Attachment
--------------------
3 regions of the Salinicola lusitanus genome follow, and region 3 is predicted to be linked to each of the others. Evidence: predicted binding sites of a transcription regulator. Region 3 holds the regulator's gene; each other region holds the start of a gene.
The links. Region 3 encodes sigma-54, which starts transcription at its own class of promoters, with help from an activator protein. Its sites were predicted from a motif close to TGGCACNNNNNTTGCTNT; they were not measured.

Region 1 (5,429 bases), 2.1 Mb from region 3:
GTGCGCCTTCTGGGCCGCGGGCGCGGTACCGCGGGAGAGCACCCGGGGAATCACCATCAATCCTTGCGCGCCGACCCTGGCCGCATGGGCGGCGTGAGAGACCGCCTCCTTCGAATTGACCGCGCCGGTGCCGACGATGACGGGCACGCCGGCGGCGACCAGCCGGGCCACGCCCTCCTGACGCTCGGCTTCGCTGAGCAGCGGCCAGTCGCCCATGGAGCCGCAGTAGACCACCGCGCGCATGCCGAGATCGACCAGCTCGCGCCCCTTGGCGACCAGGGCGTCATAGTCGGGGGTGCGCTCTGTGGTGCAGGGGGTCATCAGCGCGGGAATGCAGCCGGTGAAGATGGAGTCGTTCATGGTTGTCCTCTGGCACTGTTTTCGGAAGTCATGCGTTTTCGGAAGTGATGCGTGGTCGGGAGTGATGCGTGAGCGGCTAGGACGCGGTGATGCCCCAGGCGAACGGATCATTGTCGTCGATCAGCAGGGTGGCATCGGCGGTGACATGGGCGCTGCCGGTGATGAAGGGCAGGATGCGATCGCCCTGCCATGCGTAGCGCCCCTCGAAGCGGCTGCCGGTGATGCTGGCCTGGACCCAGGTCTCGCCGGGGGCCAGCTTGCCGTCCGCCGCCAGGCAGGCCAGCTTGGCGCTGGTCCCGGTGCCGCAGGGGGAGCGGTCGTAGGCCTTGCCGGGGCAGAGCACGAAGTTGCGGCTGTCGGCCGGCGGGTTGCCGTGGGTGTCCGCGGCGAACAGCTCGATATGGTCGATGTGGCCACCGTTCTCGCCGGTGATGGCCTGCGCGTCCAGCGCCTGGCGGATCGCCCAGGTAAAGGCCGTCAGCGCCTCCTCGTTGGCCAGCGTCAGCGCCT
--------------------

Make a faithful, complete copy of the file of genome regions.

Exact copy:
3 regions of the Salinicola lusitanus genome follow, and region 3 is predicted to be linked to each of the others. Evidence: predicted binding sites of a transcription regulator. Region 3 holds the regulator's gene; each other region holds the start of a gene.
The links. Region 3 encodes sigma-54, which starts transcription at its own class of promoters, with help from an activator protein. Its sites were predicted from a motif close to TGGCACNNNNNTTGCTNT; they were not measured.

Region 1 (5,429 bases), 2.1 Mb from region 3:
GTGCGCCTTCTGGGCCGCGGGCGCGGTACCGCGGGAGAGCACCCGGGGAATCACCATCAATCCTTGCGCGCCGACCCTGGCCGCATGGGCGGCGTGAGAGACCGCCTCCTTCGAATTGACCGCGCCGGTGCCGACGATGACGGGCACGCCGGCGGCGACCAGCCGGGCCACGCCCTCCTGACGCTCGGCTTCGCTGAGCAGCGGCCAGTCGCCCATGGAGCCGCAGTAGACCACCGCGCGCATGCCGAGATCGACCAGCTCGCGCCCCTTGGCGACCAGGGCGTCATAGTCGGGGGTGCGCTCTGTGGTGCAGGGGGTCATCAGCGCGGGAATGCAGCCGGTGAAGATGGAGTCGTTCATGGTTGTCCTCTGGCACTGTTTTCGGAAGTCATGCGTTTTCGGAAGTGATGCGTGGTCGGGAGTGATGCGTGAGCGGCTAGGACGCGGTGATGCCCCAGGCGAACGGATCATTGTCGTCGATCAGCAGGGTGGCATCGGCGGTGACATGGGCGCTGCCGGTGATGAAGGGCAGGATGCGATCGCCCTGCCATGCGTAGCGCCCCTCGAAGCGGCTGCCGGTGATGCTGGCCTGGACCCAGGTCTCGCCGGGGGCCAGCTTGCCGTCCGCCGCCAGGCAGGCCAGCTTGGCGCTGGTCCCGGTGCCGCAGGGGGAGCGGTCGTAGGCCTTGCCGGGGCAGAGCACGAAGTTGCGGCTGTCGGCCGGCGGGTTGCCGTGGGTGTCCGCGGCGAACAGCTCGATATGGTCGATGTGGCCACCGTTCTCGCCGGTGATGGCCTGCGCGTCCAGCGCCTGGCGGATCGCCCAGGTAAAGGCCGTCAGCGCCTCCTCGTTGGCCAGCGTCAGCGCCT